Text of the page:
Companies that want to adopt a DevOps mindset and culture soon start asking themselves a tough question:
Are Dev and Ops engineers the same?
And if not, how do we strike a healthy balance between Dev and Ops?
In this post, I share my thoughts on the psyche of Dev and Ops engineers. What motivates them, how they prefer to work, and how to help them strike a balance between Dev and Ops tasks, such that you can adopt a DevOps way of working.
Developers: all about control
I find that a typical developer is motivated a lot by the ability to create their own world, as represented in a computer. They take in the realities of the real world and model it according to business needs in a program. Say, for instance, a ticket booking system for an airline. They will understand the complexities of that reality, and turn the parts that are relevant to model into code.
If something goes wrong in a program, the developer mindset is to immediately go back to the code and dive deep into it. Because the problem is certainly going to be in there, somewhere. This means that they are used to being in complete control of how “everything” works. And, also, that they are used to taking on full responsibility for any error that occurs. Because the error is likely to be with their code. Either directly or indirectly, in how they use some code library. Errors are mismatches between reality and the implementation of their model of it.
Edsger W. Dijkstra said that “if debugging is the process of removing software bugs, then programming must be the process of putting them in.”
Developers know and feel this.
Operators: all about trust and fundamentals
The typical operator or system administrator on the other hand is someone who, to me, has completely adopted an attitude of trusting that computer systems will work as long as fundamental needs are met. Operators might not even have access to underlying source code to most of the systems they operate, but they work from a place of trust. They trust that as long as the software has what it fundamentally needs (harddrive space, enough resources to run, network connectivity, …), it will function correctly. Or, at worst, that the reason it is not working right is simply due to some configuration error.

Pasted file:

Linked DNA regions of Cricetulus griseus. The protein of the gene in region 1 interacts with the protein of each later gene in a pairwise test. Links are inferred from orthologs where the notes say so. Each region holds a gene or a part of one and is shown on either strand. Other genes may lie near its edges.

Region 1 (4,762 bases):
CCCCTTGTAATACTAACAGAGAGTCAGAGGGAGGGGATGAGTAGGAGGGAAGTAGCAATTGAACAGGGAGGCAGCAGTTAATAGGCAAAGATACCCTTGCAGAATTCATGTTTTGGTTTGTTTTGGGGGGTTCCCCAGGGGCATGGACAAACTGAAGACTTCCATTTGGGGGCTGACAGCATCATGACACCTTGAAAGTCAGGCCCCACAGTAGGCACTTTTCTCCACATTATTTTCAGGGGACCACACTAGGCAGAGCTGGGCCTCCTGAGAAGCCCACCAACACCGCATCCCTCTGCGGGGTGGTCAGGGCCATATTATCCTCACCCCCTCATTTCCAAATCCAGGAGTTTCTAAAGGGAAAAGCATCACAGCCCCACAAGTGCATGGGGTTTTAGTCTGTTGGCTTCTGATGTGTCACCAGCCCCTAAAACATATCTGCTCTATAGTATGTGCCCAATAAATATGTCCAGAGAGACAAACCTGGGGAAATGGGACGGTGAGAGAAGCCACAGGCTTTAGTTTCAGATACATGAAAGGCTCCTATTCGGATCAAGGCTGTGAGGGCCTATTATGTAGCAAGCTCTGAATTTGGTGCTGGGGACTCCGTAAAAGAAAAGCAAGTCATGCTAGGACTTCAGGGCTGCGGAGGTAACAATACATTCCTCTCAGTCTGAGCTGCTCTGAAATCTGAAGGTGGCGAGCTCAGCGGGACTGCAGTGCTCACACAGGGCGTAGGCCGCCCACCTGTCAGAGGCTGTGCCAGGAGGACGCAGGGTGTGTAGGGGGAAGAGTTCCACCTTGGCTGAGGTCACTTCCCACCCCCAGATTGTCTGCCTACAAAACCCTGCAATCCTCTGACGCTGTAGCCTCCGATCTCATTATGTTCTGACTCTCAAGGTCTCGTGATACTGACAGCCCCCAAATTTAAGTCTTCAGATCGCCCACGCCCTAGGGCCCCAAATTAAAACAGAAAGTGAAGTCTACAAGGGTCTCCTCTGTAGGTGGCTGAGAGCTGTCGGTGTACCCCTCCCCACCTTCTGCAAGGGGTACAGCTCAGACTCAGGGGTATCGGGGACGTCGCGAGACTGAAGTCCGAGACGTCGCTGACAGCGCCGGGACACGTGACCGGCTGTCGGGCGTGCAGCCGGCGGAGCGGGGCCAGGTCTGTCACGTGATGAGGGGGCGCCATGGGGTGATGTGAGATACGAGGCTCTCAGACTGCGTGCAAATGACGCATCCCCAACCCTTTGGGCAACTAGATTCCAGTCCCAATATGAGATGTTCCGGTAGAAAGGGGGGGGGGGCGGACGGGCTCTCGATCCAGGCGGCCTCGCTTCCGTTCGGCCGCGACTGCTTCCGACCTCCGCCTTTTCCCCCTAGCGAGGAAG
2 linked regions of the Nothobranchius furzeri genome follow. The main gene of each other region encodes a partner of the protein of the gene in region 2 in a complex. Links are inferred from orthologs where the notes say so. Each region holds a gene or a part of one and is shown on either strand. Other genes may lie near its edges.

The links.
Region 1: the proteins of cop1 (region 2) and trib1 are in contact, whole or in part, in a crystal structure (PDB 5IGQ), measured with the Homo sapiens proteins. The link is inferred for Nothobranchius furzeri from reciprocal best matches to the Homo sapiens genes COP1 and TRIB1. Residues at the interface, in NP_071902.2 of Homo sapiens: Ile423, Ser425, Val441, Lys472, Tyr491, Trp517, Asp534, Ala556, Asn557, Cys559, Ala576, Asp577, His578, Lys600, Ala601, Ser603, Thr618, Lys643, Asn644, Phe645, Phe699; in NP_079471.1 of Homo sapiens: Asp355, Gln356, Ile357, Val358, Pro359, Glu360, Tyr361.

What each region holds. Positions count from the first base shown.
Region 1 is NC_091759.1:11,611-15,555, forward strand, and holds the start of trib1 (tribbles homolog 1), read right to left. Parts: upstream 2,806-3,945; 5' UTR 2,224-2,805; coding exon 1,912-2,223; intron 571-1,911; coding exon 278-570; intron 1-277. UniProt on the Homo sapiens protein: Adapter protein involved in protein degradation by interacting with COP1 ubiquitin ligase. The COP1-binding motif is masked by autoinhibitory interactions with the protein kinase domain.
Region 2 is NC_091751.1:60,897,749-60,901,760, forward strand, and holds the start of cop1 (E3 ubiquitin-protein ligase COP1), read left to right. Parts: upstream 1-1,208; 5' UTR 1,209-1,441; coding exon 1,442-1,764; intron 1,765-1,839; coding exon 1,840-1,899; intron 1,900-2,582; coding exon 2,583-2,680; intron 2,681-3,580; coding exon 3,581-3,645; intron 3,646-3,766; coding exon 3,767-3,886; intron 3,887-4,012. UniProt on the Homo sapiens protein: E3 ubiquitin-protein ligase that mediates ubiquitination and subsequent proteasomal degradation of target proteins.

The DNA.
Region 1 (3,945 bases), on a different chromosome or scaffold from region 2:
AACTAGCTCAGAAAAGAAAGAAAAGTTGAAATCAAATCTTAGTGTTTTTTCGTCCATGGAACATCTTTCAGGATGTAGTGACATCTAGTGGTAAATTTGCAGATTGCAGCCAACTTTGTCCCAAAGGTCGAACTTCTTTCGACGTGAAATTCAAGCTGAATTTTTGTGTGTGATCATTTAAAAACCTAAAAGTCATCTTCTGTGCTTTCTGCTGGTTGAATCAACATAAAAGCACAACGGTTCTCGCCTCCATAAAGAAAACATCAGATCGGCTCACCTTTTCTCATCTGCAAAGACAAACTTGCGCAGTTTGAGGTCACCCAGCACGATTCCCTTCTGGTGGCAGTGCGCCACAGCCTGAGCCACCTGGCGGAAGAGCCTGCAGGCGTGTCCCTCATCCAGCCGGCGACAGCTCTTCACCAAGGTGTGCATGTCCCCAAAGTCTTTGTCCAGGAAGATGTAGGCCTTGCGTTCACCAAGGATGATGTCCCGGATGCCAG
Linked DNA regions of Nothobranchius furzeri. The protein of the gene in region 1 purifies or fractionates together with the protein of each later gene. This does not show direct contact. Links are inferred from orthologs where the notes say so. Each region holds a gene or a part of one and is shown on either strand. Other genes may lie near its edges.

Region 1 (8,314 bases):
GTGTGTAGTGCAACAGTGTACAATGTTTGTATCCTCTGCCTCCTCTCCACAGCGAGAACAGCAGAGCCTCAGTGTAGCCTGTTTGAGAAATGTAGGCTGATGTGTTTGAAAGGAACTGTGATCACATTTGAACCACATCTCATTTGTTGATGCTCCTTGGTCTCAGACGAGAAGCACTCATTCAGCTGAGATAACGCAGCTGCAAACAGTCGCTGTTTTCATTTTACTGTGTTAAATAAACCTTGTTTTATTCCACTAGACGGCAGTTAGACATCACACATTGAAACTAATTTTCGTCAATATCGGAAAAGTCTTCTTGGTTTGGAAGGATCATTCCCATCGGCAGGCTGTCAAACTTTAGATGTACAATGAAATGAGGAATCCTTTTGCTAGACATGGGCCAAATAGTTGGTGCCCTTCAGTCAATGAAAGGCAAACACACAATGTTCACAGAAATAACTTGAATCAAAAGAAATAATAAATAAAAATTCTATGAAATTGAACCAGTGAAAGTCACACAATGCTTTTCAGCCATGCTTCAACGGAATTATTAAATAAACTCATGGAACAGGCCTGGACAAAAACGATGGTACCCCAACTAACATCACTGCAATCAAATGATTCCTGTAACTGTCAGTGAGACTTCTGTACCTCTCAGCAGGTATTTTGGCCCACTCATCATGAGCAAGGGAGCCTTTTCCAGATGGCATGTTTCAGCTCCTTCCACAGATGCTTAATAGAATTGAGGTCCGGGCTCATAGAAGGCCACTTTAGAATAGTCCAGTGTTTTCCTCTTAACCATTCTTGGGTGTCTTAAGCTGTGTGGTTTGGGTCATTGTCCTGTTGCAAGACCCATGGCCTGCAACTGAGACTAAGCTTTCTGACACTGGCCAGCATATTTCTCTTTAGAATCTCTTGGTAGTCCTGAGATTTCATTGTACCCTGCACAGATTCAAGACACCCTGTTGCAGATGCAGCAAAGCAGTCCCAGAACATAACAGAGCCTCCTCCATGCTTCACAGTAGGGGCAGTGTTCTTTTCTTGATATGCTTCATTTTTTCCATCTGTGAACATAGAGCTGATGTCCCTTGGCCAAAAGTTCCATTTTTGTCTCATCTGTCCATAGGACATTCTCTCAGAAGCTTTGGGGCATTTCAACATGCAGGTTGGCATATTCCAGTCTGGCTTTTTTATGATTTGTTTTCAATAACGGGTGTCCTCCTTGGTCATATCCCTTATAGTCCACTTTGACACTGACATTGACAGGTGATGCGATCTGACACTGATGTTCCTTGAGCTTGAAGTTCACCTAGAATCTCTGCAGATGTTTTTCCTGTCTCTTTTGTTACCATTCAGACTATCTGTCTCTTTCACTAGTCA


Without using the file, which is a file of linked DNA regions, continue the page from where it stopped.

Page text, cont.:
The scope of what an operator will manage is too large to have complete control over. It includes not only hardware (virtual or physical), an operating system, supporting software, background processes, and finally the actual application that the computer is there to run. It’s simply too large a scope to have everything under perfect control!
Instead of working out of a place of control, an operator is therefore comfortable with their own ability to “just figure it out” if something goes wrong. Given enough caffeine and Google, they assume that they will be able to handle any problem that comes up.
Tools of their respective trades
A developer, who assumes responsibility over a piece of software they wrote, will default to using both tests (to recreate the erroneous behavior) and a debugger to find out the source of an error. An operator, who is responsible for a large cluster of servers, will rely on monitoring tools to show if there are any errors that can be predicted or have already occurred.
The way to use these tools effectively takes time to learn, and especially, if they are to become second nature to guide the engineer’s intuition.
A developer is like an architect, who will model a building on paper in great detail. An operator is more like a doctor, who will inspect a very complex system, and knows how to maintain it for peak performance.
DevOps: a healthy balance between Dev and Ops?
I find that forcing a typical developer to do Ops work, or the other way around, is not going to work. There is a large difference in mindset and even, possibly, in personality type. If you are used to being in total control, and you get dropped into a context where control is impossible, you will get stressed. And if you are used to maintaining systems on a broad level, you might get frustrated dealing with the minutiae of development work.